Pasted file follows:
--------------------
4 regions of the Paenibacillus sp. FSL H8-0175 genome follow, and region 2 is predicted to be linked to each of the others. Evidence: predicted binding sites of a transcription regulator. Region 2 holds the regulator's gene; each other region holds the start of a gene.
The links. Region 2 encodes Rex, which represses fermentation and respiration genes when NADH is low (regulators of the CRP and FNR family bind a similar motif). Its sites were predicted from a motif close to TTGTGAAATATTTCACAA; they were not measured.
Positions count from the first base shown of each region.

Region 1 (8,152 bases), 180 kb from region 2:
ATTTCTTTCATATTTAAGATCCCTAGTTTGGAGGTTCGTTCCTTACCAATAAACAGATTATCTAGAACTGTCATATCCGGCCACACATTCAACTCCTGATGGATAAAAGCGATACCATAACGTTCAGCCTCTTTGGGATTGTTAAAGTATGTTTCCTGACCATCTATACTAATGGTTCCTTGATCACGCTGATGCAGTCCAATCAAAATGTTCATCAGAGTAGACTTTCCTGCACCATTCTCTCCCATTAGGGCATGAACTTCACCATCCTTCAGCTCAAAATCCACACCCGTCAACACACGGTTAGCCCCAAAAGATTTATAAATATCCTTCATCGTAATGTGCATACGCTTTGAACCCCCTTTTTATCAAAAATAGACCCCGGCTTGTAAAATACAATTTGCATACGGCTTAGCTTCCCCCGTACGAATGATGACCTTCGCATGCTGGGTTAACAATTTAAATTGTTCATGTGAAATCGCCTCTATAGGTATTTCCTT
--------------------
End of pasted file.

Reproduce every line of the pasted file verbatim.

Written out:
4 regions of the Paenibacillus sp. FSL H8-0175 genome follow, and region 2 is predicted to be linked to each of the others. Evidence: predicted binding sites of a transcription regulator. Region 2 holds the regulator's gene; each other region holds the start of a gene.
The links. Region 2 encodes Rex, which represses fermentation and respiration genes when NADH is low (regulators of the CRP and FNR family bind a similar motif). Its sites were predicted from a motif close to TTGTGAAATATTTCACAA; they were not measured.
Positions count from the first base shown of each region.

Region 1 (8,152 bases), 180 kb from region 2:
ATTTCTTTCATATTTAAGATCCCTAGTTTGGAGGTTCGTTCCTTACCAATAAACAGATTATCTAGAACTGTCATATCCGGCCACACATTCAACTCCTGATGGATAAAAGCGATACCATAACGTTCAGCCTCTTTGGGATTGTTAAAGTATGTTTCCTGACCATCTATACTAATGGTTCCTTGATCACGCTGATGCAGTCCAATCAAAATGTTCATCAGAGTAGACTTTCCTGCACCATTCTCTCCCATTAGGGCATGAACTTCACCATCCTTCAGCTCAAAATCCACACCCGTCAACACACGGTTAGCCCCAAAAGATTTATAAATATCCTTCATCGTAATGTGCATACGCTTTGAACCCCCTTTTTATCAAAAATAGACCCCGGCTTGTAAAATACAATTTGCATACGGCTTAGCTTCCCCCGTACGAATGATGACCTTCGCATGCTGGGTTAACAATTTAAATTGTTCATGTGAAATCGCCTCTATAGGTATTTCCTT